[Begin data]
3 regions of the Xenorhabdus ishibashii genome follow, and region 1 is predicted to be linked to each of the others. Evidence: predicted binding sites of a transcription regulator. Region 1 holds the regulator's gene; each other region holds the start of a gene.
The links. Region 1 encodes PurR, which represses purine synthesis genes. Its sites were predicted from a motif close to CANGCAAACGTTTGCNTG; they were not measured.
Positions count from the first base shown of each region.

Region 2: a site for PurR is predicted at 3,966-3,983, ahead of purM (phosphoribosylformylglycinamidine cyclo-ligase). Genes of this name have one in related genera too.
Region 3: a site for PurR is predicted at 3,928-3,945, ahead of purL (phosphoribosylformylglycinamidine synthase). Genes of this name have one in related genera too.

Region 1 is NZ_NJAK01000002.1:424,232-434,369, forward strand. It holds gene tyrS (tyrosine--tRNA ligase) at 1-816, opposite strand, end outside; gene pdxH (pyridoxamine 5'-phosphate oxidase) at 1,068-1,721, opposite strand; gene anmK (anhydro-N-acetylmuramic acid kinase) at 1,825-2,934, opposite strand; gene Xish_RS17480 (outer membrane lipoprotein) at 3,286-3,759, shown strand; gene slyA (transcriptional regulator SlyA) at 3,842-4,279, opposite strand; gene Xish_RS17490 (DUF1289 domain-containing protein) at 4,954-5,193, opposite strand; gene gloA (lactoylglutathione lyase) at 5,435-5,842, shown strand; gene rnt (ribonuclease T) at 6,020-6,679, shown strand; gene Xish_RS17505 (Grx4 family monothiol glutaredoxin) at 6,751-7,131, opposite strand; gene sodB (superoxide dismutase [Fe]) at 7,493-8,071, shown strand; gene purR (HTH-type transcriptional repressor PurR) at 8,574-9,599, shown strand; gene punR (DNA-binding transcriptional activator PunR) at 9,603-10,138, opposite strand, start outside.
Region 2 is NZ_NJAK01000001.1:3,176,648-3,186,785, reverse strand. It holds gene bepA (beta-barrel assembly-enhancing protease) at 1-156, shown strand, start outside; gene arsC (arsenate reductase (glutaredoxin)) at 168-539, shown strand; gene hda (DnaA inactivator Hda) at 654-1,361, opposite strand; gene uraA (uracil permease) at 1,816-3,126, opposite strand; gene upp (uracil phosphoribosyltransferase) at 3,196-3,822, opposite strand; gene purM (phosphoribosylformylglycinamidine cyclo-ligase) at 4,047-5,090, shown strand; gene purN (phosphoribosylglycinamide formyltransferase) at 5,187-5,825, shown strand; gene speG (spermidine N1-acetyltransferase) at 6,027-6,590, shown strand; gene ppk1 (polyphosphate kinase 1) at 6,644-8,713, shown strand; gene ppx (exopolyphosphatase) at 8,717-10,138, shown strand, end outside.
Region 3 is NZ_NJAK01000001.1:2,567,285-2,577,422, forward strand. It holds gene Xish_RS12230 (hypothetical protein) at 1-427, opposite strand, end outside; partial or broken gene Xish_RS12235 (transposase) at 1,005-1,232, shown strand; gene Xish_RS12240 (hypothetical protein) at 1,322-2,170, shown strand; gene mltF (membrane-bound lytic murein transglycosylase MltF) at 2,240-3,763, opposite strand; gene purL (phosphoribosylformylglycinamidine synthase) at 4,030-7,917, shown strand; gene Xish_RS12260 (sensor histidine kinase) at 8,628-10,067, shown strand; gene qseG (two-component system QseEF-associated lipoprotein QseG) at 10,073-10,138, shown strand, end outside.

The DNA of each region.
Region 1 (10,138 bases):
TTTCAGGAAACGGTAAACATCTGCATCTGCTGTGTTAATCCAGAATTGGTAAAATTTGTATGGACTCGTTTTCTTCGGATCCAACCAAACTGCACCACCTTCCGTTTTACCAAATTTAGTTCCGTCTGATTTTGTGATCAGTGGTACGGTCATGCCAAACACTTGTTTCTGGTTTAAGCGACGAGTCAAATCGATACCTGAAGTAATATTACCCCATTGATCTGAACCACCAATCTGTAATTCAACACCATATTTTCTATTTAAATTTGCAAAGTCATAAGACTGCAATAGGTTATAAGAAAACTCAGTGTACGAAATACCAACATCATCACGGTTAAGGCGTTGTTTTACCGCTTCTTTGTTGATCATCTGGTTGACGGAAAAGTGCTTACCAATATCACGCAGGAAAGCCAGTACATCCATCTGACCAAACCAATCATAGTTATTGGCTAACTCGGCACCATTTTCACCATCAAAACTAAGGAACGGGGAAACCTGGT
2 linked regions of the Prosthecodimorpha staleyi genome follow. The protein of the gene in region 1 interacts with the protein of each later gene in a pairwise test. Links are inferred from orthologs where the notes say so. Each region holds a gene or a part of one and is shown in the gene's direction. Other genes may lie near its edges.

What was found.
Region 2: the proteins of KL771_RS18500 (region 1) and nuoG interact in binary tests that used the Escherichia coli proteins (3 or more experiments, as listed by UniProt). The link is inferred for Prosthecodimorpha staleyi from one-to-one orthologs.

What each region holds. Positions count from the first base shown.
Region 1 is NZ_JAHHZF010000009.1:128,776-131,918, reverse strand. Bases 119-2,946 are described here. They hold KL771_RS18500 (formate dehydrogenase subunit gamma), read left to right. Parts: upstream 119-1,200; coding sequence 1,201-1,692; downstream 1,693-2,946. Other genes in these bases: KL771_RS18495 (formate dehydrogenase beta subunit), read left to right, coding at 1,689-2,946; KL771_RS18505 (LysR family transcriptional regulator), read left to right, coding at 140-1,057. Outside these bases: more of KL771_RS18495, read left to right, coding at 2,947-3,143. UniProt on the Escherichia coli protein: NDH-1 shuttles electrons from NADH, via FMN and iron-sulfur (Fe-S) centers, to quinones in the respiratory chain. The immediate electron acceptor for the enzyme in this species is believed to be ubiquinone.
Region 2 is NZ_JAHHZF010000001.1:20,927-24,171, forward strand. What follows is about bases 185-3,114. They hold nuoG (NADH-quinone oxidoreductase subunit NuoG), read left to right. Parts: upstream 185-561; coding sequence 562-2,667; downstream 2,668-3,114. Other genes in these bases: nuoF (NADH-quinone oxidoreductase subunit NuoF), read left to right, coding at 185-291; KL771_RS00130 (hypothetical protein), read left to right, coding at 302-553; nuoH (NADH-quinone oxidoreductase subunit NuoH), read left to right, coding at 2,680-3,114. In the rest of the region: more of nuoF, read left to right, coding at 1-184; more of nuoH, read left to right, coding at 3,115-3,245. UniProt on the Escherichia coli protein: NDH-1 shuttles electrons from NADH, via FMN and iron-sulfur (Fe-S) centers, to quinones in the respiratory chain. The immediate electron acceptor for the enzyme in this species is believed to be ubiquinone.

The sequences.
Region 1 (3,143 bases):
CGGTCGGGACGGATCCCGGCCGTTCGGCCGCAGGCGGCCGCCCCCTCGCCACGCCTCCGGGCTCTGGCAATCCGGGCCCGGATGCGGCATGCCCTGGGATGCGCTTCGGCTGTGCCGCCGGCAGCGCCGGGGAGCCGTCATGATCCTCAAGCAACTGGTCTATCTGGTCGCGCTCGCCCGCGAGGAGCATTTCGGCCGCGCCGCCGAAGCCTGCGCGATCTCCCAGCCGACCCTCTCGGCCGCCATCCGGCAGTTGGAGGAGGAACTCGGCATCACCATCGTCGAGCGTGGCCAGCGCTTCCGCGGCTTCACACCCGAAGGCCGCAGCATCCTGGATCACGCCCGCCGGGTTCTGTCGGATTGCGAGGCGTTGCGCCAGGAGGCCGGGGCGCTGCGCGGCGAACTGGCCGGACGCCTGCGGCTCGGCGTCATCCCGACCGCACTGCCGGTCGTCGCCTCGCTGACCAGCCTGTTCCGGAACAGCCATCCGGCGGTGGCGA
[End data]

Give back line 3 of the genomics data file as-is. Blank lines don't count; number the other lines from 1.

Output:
Positions count from the first base shown of each region.